Suspended animation is a state in which metabolic processes are halted for an extended period of time. In zoology, this state is also known as hibernation. The state is reversible and the suspended organism can be brought back to life virtually intact and fully functional. A number of examples show that the state can be induced, such as in accidents, where an individual was revived after being frozen for 26 days.


Methods to artificially induce suspended animation have been developed on model organisms, like worms, fruit flies, mice, and sheep. However, they have not been fully elaborated for humans. Two clinical trials were designed in an attempt to apply the technique but didn’t succeed. If the method could be refined to permit inducing humans into suspended animation, a new scientific field would come into being, triggering debates and speculations about the possible directions of its applicability.


Animation, Suspended explores a scientific future where the induction of suspended animation is plausible on humans. The work is a result of documented research covering aspects concerning biology, experimentation, applications, and technical limitations. The research was particularly motivated by the interest in understanding an experiment by looking into the process of its fabrication.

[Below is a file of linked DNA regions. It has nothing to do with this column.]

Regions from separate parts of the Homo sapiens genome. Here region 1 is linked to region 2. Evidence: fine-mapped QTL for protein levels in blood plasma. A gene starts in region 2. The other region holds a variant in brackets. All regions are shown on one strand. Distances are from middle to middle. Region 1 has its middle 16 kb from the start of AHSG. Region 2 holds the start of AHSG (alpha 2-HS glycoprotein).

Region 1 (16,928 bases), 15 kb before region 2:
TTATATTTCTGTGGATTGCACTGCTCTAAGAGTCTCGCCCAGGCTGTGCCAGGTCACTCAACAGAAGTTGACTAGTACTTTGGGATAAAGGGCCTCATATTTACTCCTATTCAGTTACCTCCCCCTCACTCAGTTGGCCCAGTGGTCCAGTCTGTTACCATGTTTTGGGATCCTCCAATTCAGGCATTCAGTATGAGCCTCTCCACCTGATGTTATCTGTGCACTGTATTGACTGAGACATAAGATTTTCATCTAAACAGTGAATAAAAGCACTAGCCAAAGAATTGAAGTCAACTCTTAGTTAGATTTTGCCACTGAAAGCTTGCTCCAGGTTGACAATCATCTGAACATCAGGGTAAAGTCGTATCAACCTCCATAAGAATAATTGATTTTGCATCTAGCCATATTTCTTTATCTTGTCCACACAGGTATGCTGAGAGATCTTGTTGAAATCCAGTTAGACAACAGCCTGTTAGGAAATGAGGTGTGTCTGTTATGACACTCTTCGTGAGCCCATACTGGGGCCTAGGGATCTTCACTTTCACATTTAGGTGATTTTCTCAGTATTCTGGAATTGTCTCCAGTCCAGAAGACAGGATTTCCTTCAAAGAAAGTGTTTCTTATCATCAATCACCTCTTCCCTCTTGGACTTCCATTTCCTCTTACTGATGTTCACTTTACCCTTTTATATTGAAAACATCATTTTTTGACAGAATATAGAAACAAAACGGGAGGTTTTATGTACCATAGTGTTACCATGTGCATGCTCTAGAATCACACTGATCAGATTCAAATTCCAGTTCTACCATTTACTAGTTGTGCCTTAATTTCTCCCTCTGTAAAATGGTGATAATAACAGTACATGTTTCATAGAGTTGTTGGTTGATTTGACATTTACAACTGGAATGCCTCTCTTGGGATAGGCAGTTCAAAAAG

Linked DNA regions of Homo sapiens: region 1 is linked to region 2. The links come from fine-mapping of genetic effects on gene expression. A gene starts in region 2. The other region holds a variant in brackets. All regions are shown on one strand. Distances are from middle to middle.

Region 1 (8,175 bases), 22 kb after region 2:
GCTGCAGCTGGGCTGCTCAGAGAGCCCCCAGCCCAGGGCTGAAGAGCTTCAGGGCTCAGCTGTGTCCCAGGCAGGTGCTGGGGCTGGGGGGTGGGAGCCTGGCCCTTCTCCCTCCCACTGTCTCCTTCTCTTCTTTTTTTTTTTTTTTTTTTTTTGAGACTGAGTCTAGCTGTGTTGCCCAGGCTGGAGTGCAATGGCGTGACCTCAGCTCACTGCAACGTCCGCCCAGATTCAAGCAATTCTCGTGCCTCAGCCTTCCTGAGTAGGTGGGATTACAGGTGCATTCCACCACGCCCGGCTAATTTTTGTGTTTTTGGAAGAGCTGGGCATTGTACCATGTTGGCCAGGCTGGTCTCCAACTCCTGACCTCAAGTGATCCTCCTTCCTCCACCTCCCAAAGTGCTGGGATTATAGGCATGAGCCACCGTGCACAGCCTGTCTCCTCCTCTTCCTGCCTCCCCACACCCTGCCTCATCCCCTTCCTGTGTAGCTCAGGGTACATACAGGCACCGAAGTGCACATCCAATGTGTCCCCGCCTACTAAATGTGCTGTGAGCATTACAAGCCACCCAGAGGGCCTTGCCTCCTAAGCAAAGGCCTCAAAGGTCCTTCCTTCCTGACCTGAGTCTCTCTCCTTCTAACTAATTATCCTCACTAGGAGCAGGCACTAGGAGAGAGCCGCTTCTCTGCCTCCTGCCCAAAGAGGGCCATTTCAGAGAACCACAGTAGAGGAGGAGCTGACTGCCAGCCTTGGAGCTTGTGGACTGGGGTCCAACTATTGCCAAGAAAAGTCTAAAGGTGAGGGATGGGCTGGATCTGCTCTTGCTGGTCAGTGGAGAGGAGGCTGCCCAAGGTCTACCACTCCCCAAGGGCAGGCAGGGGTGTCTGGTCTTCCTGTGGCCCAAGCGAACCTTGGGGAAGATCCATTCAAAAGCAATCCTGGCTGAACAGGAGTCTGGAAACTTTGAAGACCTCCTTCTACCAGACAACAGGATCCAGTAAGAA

Whenever issues regarding the alteration of the natural human state are touched, the general public becomes interested and subsequently gets involved in the topic. By investigating the relationship between experimental procedure and its public outreach, several questions are raised. Firstly, how does an idea become influential? What makes this and certain experiments alike “big” in terms of public outreach? What does the desire for scientific achievement reveal about its authors? In other words, how does the cultural, human, and social background of its protagonist influence the course of scientific research?


In an allegoric way, Animation, Suspended addresses the spectacular and sensational dimensions of scientific discoveries. At the same time, it tries to avoid the dialectics of any dichotomies of success and failure. In doing so, a narrative is constructed around the rationale of suspended animation and its creator(s), as well as the interactions encountered in the process.


Fact Box

November 18, 2013